In death, Christopher Hitchens has been hailed in the world’s conservative media as a great “public intellectual”.

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In death, Christopher Hitchens has been hailed in the world’s conservative media as a great  “public intellectual”. The term, which seems to derive, by analogy, from ‘public woman’ – a euphemism of polite Victorian society – is curiously appropriate for the one-time fair-weather leftist whose rightward evolution turned him into an enthusiastic apologist for the Iraq war.


“If there is going to be an upper class in this country, then Christopher is going to be in it”, his mother remarked, and she despatched him to a Christian private school from which he then entered Balliol College, Oxford. The young Hitchens moved with the zeitgeist, and the zeitgeist was fundamentally reforming-leftist or counter-cultural .


Hitchens joined the Labour Party in 1965, but was expelled a year later along with the majority of Labour’s students’ organization, because of opposition to Labour Prime Minister Harold Wilson’s support for the Vietnam war and thereafter briefly joined the International Socialist group, a non-orthodox Trotskyist outfit. Trotskyism was fashionable in those years and Hitchens joined the least demanding and most libertarian of the small parties that claimed descent from the great revolutionary’s  rallying call against Stalinism.


And there was a curious note, even then, of political cross-dressing, in Hitchen’s claim to have had gay affairs with two conservatives who went on to be figures in the Thatcher Government.


If Hinchens was an opponent of the Vietnam War, it must be said that that was a relatively easy stance in Britain, which had (unlike Australia) carefully stayed out of the American folly.


In the 1970s Hitchens moved on to work for the New Statesman – the house journal of  the non-Tory establishment, and developed a reputation not just as an opponent of the Vietnam War but also of religion and the Catholic Church in particular (he called Mother Theresa a “thieving, fanatical Albanian dwarf”).


Some people see themselves as being marked out by birth, fate or their own self-recognised personal brilliance to enter the great stream of history, to commune with the famous and powerful. Even in these early years, when the mainstream media – and more to the point, the publishing industry – hailed him as some sort of Marxist firebrand, Hitchens was on the slippery slope. He had already fallen into trap of being a professional ‘contrarian’.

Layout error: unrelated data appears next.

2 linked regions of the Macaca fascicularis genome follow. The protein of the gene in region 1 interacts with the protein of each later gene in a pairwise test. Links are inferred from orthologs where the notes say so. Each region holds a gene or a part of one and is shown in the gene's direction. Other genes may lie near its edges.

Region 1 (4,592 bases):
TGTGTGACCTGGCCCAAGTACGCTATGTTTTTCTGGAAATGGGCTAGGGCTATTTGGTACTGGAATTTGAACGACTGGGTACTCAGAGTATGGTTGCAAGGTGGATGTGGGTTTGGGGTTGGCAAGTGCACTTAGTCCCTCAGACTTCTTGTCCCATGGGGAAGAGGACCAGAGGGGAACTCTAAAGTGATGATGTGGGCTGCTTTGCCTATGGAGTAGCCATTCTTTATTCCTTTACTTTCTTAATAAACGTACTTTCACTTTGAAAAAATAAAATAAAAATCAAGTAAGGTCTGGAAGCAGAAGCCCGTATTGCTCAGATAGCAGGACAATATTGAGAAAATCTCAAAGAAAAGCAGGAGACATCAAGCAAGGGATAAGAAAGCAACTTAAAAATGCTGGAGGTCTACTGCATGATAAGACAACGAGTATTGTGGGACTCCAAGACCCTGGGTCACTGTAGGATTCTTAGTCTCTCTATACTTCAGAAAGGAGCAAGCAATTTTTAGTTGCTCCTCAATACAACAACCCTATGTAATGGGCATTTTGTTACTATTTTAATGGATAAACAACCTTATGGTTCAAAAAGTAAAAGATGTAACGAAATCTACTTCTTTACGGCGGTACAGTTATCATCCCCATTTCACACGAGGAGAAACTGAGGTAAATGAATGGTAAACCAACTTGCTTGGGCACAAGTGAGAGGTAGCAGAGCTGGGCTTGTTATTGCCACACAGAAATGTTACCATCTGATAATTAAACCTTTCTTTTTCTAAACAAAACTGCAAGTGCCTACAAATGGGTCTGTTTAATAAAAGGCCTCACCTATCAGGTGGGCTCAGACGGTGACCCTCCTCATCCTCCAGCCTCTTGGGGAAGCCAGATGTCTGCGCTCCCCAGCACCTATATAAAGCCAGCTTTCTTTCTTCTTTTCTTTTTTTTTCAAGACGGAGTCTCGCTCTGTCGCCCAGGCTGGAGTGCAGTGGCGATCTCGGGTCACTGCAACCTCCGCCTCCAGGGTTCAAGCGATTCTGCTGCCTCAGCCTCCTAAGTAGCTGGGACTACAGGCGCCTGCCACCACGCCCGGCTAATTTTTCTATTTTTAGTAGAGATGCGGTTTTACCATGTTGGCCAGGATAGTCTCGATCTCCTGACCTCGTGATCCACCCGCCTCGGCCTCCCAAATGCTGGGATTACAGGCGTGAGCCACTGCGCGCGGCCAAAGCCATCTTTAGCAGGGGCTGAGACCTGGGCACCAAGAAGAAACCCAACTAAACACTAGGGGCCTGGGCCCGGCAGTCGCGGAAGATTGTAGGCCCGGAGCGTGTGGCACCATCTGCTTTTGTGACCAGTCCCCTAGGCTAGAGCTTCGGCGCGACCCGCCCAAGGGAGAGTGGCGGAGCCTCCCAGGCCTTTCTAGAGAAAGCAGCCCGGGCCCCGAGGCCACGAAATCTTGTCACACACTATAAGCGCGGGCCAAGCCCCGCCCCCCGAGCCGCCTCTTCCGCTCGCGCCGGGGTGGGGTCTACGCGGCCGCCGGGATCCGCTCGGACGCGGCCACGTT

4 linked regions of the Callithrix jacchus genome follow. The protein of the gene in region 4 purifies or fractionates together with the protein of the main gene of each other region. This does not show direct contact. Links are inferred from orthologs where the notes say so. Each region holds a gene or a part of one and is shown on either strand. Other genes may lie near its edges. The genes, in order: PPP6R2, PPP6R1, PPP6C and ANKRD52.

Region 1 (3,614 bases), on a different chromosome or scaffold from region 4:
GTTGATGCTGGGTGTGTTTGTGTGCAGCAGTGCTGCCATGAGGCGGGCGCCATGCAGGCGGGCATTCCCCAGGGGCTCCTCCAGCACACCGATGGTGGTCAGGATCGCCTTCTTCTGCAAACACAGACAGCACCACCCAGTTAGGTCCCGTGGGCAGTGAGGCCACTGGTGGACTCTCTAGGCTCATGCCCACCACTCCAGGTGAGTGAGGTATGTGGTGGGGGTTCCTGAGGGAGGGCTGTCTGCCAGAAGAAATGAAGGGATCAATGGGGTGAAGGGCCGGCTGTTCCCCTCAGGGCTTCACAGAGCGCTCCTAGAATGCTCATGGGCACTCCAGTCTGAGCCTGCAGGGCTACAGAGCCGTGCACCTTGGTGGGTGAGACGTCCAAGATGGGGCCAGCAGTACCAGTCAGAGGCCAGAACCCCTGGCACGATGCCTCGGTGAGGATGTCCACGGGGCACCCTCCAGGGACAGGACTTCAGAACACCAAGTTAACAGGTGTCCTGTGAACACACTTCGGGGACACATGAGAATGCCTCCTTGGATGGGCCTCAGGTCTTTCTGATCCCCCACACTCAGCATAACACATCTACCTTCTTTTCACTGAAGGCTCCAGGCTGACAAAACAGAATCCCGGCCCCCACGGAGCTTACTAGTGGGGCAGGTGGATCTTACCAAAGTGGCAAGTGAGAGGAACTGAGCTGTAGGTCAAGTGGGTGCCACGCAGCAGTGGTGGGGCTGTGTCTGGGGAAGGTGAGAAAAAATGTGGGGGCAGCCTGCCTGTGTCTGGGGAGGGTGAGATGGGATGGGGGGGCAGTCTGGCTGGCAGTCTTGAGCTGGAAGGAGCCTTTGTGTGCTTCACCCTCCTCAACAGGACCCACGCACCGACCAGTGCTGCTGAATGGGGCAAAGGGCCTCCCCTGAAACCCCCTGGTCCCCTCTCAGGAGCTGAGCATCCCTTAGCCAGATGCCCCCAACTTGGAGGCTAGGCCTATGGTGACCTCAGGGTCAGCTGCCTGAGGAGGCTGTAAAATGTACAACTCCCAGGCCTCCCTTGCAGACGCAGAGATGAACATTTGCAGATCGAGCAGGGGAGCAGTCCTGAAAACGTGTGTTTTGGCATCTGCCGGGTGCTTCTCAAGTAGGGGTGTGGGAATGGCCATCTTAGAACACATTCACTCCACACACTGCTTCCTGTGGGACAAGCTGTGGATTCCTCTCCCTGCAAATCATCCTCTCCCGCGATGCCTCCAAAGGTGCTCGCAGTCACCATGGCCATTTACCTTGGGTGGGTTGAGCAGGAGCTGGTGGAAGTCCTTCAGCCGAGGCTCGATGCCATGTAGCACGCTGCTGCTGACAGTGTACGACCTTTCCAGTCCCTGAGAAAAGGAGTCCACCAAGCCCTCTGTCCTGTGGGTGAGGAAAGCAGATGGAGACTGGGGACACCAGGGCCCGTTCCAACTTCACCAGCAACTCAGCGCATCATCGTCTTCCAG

Hitchens – like a thousand other lesser-known fair-weather leftists – had expected he would  ride the wave of revolutionary change in the 1960s and early 1970s to power and personal wealth but the moment passed and the tide of history turned towards the ‘neo-liberal’ conservatism of Thatcher and Reagan. Having no skills but scribbling, Hitchens had little option but to make his living as a writer but he expected to live – very handsomely indeed – in the style of his upper middle class origins. He had to keep coming up with the contrarian goods. He had to be a ‘gadfly’ and a ‘maverick’. Boring intellectual and political consistency would never pay the bills, and Hitchens was deft with ideas.


Australia has its own versions of Hitchens: the late Paddy McGuinness, Imre Saluzinsky,  Michael Duffy, Keith Windschuttle. Like Hitchens. Fair-weather comrades like Hitchens, they slid, during the Howard years, and with varying degrees of deftness, from an easy bohemian leftism to a comfy embrace of reaction.


By the early 2000s Hitchens was leveraging his militant atheist stance to give him credibility as an opponent of what he termed “islamofascism” – a historical nonsense of course, but one that aligned him, in a handy and very lucrative way, with the US Republican right, especially the neoconservative group around Paul Wolfowitz. By 2004, he was opining that neoconservative support for US intervention in Iraq convinced him that he was “on the same side as the neo-conservatives”. At this turning point in history, Hitchens’ atheism, professed opposition to Zionism and support the Palestinians simply became a useful way of recruiting wavering left and liberal opinion in favour of the Iraq invasion.


If there’s a lesson from Hitchens’ political evolution it’s this: if you want to write and still retain your left-wing intellectual integrity, don’t give up your day job and don’t expect to live too well.


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